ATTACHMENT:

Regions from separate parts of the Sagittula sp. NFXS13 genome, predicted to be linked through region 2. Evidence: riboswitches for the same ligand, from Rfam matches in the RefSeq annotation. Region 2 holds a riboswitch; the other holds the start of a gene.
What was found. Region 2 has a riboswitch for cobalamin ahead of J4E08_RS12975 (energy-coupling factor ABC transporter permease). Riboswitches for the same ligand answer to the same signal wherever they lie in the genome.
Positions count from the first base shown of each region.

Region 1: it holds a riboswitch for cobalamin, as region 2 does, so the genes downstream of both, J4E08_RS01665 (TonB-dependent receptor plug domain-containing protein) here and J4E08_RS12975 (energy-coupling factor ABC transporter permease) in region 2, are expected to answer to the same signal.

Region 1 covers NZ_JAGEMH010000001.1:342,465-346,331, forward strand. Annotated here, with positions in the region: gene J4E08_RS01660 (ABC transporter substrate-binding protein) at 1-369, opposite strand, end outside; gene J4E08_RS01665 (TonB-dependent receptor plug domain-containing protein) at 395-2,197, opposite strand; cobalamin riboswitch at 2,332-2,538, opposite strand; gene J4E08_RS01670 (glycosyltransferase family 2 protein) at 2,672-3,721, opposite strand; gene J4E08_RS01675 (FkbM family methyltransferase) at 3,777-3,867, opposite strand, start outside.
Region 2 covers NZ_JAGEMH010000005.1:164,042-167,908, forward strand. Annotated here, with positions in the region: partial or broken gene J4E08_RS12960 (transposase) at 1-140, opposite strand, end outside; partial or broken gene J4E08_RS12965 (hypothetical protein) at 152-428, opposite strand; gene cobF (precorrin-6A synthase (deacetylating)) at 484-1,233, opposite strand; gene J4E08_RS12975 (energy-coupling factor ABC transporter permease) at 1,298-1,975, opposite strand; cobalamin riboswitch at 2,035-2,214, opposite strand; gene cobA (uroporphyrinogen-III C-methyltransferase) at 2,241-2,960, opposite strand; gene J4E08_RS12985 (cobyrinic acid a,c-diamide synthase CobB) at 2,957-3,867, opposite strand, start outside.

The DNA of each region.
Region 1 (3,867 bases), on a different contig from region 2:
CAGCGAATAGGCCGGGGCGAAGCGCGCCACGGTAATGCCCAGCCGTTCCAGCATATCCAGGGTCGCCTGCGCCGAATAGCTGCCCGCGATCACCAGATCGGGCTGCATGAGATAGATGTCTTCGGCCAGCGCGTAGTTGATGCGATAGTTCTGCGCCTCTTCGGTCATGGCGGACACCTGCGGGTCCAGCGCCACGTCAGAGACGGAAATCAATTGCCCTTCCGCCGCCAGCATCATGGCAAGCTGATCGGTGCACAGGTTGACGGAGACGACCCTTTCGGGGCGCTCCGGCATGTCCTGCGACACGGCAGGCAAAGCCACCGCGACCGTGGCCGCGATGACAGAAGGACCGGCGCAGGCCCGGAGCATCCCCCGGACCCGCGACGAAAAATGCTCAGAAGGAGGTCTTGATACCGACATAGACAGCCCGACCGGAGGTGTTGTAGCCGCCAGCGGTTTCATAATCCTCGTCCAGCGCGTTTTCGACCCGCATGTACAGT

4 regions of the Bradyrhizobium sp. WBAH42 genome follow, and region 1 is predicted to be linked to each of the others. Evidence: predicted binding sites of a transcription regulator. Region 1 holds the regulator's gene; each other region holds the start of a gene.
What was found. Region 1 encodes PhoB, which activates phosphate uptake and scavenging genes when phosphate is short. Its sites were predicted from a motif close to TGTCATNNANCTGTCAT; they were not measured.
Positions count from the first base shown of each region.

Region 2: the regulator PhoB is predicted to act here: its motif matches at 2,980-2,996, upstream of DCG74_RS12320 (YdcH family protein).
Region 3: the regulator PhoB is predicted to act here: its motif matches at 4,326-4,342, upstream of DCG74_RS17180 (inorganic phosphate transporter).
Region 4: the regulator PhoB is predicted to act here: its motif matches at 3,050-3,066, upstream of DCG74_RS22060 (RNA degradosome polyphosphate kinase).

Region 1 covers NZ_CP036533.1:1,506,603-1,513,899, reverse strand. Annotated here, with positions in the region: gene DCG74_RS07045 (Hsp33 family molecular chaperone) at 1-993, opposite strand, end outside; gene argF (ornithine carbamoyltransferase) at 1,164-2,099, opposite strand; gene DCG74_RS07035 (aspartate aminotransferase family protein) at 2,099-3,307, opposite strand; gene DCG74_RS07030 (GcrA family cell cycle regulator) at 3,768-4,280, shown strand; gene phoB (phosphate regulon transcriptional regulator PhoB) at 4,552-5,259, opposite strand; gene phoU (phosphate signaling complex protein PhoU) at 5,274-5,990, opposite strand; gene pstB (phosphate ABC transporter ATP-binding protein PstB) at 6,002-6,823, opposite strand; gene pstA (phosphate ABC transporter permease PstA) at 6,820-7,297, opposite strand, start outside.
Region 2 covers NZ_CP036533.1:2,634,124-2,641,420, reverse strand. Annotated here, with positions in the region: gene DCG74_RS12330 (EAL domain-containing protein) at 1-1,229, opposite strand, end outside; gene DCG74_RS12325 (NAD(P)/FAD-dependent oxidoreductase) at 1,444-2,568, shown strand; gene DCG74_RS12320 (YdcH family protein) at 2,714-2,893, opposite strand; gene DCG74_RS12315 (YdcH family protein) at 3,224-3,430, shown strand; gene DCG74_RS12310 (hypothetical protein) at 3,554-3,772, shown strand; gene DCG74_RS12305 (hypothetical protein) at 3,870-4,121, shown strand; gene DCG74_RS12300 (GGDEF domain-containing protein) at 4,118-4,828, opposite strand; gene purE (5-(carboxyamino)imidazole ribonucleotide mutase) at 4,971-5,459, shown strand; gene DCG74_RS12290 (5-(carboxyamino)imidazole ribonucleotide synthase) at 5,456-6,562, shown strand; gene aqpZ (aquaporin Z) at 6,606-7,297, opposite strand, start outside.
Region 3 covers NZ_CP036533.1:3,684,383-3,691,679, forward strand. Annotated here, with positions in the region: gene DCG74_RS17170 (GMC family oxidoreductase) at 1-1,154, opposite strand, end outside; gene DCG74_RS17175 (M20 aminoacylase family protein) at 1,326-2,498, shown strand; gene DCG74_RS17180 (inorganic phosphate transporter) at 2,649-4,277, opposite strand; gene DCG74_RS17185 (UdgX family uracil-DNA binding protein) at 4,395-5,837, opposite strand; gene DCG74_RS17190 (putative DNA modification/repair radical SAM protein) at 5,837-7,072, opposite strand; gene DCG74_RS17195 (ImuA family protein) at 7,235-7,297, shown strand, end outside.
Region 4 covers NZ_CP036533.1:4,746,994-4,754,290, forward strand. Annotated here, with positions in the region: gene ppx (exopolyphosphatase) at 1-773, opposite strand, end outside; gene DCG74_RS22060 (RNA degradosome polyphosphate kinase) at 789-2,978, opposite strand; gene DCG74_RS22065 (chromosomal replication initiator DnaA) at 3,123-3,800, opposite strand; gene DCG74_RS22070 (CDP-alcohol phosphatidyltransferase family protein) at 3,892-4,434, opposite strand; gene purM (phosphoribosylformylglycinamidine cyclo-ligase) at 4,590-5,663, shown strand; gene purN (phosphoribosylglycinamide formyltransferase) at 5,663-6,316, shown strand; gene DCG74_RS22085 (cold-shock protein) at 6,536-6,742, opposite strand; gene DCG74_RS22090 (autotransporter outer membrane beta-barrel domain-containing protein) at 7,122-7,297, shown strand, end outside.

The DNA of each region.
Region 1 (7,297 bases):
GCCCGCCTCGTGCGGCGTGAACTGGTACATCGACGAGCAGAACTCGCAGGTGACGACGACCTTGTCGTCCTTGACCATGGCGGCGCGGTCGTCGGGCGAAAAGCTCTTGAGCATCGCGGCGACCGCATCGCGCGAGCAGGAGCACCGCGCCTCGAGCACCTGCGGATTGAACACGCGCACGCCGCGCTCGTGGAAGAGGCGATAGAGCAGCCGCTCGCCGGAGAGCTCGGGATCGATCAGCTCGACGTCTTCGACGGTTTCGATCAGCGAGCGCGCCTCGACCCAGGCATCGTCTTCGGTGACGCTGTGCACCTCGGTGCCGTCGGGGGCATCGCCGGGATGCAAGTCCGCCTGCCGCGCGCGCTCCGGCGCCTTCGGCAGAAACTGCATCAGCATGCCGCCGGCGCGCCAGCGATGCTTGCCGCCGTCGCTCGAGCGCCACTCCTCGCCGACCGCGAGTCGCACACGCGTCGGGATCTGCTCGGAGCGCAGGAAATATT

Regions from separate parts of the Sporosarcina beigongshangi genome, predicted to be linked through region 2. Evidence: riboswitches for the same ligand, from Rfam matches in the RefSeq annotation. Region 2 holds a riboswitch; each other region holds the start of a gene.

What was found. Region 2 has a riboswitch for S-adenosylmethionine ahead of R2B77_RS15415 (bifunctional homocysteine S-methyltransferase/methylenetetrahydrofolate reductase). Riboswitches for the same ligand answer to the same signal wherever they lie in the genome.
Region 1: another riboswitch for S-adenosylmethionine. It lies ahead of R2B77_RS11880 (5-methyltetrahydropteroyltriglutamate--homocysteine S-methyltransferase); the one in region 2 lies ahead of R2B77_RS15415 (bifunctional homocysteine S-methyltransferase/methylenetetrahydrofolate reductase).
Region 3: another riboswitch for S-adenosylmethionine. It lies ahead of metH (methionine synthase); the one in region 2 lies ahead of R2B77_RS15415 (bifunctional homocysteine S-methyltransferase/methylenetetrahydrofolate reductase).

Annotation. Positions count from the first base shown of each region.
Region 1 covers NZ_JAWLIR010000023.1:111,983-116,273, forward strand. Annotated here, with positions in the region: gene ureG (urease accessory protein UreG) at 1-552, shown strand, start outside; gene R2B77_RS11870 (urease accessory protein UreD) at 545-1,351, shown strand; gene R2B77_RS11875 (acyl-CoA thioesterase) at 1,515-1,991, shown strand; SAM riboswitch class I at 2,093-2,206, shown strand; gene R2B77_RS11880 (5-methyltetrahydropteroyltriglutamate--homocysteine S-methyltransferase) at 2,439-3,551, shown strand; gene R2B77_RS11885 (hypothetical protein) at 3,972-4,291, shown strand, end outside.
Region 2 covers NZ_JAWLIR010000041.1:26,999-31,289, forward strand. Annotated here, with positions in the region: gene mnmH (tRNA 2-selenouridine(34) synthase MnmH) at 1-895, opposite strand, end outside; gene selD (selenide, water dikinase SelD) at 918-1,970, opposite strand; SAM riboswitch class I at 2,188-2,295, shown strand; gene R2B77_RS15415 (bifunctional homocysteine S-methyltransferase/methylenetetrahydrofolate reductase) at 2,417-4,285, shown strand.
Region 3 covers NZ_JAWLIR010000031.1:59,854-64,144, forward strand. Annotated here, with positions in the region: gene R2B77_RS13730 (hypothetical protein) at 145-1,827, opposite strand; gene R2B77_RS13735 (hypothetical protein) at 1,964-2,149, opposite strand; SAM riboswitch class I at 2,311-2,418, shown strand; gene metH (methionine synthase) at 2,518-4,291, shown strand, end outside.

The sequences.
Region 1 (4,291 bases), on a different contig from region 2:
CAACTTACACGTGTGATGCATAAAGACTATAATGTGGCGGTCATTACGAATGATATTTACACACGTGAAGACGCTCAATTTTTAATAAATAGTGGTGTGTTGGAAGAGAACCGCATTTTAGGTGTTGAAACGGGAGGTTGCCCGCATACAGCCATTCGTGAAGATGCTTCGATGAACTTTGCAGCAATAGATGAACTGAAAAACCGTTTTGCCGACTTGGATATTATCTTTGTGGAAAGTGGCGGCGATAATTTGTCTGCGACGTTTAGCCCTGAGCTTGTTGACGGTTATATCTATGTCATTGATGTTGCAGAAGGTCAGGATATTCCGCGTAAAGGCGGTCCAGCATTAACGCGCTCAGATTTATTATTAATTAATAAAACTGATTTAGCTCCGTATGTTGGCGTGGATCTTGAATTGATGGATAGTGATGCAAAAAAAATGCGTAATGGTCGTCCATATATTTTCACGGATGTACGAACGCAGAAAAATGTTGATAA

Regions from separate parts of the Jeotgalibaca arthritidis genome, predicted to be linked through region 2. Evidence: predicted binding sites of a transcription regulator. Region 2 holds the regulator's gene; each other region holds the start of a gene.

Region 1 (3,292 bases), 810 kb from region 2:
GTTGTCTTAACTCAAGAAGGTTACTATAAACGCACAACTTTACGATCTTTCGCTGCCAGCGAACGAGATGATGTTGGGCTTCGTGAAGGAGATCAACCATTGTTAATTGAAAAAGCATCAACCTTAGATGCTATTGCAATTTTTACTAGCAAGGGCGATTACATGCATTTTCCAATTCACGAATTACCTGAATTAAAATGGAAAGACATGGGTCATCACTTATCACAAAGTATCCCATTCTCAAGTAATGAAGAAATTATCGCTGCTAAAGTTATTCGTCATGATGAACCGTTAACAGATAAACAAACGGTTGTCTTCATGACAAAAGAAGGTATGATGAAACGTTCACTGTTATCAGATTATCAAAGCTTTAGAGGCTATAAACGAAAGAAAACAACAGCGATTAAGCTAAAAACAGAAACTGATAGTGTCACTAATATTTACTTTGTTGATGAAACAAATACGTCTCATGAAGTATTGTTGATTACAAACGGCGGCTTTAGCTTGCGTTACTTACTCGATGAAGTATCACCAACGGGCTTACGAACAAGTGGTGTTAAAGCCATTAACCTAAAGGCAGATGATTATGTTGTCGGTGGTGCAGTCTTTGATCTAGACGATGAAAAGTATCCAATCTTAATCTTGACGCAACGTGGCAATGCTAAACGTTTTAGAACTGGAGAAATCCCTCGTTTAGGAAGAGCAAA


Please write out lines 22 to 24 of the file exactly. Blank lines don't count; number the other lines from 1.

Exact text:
GCCCGCCTCGTGCGGCGTGAACTGGTACATCGACGAGCAGAACTCGCAGGTGACGACGACCTTGTCGTCCTTGACCATGGCGGCGCGGTCGTCGGGCGAAAAGCTCTTGAGCATCGCGGCGACCGCATCGCGCGAGCAGGAGCACCGCGCCTCGAGCACCTGCGGATTGAACACGCGCACGCCGCGCTCGTGGAAGAGGCGATAGAGCAGCCGCTCGCCGGAGAGCTCGGGATCGATCAGCTCGACGTCTTCGACGGTTTCGATCAGCGAGCGCGCCTCGACCCAGGCATCGTCTTCGGTGACGCTGTGCACCTCGGTGCCGTCGGGGGCATCGCCGGGATGCAAGTCCGCCTGCCGCGCGCGCTCCGGCGCCTTCGGCAGAAACTGCATCAGCATGCCGCCGGCGCGCCAGCGATGCTTGCCGCCGTCGCTCGAGCGCCACTCCTCGCCGACCGCGAGTCGCACACGCGTCGGGATCTGCTCGGAGCGCAGGAAATATT

Regions from separate parts of the Sporosarcina beigongshangi genome, predicted to be linked through region 2. Evidence: riboswitches for the same ligand, from Rfam matches in the RefSeq annotation. Region 2 holds a riboswitch; each other region holds the start of a gene.

What was found. Region 2 has a riboswitch for S-adenosylmethionine ahead of R2B77_RS15415 (bifunctional homocysteine S-methyltransferase/methylenetetrahydrofolate reductase). Riboswitches for the same ligand answer to the same signal wherever they lie in the genome.